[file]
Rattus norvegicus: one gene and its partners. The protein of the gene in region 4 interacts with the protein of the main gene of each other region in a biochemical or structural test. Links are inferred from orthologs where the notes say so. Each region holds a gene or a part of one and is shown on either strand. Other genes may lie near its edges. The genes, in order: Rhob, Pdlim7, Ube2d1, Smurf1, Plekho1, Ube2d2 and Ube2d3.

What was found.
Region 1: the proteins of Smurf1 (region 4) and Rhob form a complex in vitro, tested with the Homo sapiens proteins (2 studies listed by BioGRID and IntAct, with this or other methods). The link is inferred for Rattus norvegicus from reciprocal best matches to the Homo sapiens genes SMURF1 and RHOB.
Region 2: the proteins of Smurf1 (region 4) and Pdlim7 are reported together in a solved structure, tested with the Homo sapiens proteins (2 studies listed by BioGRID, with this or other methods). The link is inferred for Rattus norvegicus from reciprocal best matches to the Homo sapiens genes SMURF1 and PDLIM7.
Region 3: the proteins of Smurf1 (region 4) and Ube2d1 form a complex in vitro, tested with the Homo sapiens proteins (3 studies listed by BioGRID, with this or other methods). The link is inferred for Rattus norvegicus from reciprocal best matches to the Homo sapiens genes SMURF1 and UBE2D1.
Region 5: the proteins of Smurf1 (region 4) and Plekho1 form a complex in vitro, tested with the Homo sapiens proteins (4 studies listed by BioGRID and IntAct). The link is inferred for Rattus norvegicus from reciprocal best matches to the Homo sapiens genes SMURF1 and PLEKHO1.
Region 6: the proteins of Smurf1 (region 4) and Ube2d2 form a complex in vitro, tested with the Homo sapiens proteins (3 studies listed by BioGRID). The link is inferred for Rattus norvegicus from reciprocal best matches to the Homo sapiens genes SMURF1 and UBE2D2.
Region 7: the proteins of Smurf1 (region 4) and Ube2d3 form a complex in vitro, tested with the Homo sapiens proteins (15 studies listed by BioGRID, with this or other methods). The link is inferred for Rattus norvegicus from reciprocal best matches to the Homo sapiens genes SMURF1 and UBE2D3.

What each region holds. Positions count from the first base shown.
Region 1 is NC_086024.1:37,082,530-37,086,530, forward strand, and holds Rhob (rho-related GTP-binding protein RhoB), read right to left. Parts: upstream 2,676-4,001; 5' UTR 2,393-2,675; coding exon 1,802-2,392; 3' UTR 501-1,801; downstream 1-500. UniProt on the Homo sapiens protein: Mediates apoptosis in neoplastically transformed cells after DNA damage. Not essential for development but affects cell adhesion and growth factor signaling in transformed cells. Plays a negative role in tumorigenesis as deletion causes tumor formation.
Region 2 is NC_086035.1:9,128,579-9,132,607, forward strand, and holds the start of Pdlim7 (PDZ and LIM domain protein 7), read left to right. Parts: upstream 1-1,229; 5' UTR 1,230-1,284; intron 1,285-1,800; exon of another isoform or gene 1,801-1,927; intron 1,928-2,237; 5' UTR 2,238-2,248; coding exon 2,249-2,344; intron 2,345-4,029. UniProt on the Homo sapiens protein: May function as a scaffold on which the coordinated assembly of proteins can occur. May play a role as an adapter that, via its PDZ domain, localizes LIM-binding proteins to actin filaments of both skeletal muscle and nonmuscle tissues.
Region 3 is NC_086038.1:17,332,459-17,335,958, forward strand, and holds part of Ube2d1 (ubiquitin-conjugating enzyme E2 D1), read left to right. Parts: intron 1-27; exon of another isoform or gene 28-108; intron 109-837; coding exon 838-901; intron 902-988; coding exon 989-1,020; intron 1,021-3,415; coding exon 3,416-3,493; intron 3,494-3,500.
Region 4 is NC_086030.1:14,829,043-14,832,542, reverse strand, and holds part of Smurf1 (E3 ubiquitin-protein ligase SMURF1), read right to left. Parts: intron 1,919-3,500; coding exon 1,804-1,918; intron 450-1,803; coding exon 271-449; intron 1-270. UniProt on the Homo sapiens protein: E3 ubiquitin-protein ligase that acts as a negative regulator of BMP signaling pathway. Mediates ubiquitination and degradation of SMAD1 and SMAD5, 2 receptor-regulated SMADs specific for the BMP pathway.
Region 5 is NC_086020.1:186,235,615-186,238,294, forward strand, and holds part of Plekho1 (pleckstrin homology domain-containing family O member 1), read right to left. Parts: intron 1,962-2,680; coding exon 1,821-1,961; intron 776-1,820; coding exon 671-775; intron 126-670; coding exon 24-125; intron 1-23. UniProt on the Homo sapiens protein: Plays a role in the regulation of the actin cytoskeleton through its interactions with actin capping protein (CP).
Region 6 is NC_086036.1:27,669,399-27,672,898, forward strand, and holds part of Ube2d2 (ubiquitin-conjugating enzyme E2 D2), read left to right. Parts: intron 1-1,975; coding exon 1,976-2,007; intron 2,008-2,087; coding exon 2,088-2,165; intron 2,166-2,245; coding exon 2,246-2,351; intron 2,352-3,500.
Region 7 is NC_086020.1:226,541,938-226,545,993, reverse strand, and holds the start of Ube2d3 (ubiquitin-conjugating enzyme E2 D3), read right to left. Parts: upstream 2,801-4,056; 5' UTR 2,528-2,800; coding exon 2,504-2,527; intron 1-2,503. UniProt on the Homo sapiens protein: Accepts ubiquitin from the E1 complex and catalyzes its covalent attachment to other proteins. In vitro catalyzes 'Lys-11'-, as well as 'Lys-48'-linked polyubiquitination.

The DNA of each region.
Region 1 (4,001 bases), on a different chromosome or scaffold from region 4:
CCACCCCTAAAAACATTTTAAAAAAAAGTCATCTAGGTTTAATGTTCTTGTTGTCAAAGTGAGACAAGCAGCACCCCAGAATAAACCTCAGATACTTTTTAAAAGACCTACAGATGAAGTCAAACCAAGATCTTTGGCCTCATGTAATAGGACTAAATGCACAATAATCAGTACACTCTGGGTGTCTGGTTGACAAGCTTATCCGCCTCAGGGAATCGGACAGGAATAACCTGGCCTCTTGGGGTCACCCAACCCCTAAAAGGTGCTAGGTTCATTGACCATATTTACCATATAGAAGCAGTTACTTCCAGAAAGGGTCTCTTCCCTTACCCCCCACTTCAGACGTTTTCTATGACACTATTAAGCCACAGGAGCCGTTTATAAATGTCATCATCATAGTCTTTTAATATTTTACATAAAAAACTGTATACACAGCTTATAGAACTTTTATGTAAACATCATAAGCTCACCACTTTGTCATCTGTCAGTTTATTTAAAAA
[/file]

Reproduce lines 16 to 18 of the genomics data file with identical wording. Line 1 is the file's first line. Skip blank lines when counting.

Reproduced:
Region 7 is NC_086020.1:226,541,938-226,545,993, reverse strand, and holds the start of Ube2d3 (ubiquitin-conjugating enzyme E2 D3), read right to left. Parts: upstream 2,801-4,056; 5' UTR 2,528-2,800; coding exon 2,504-2,527; intron 1-2,503. UniProt on the Homo sapiens protein: Accepts ubiquitin from the E1 complex and catalyzes its covalent attachment to other proteins. In vitro catalyzes 'Lys-11'-, as well as 'Lys-48'-linked polyubiquitination.

The DNA of each region.
Region 1 (4,001 bases), on a different chromosome or scaffold from region 4: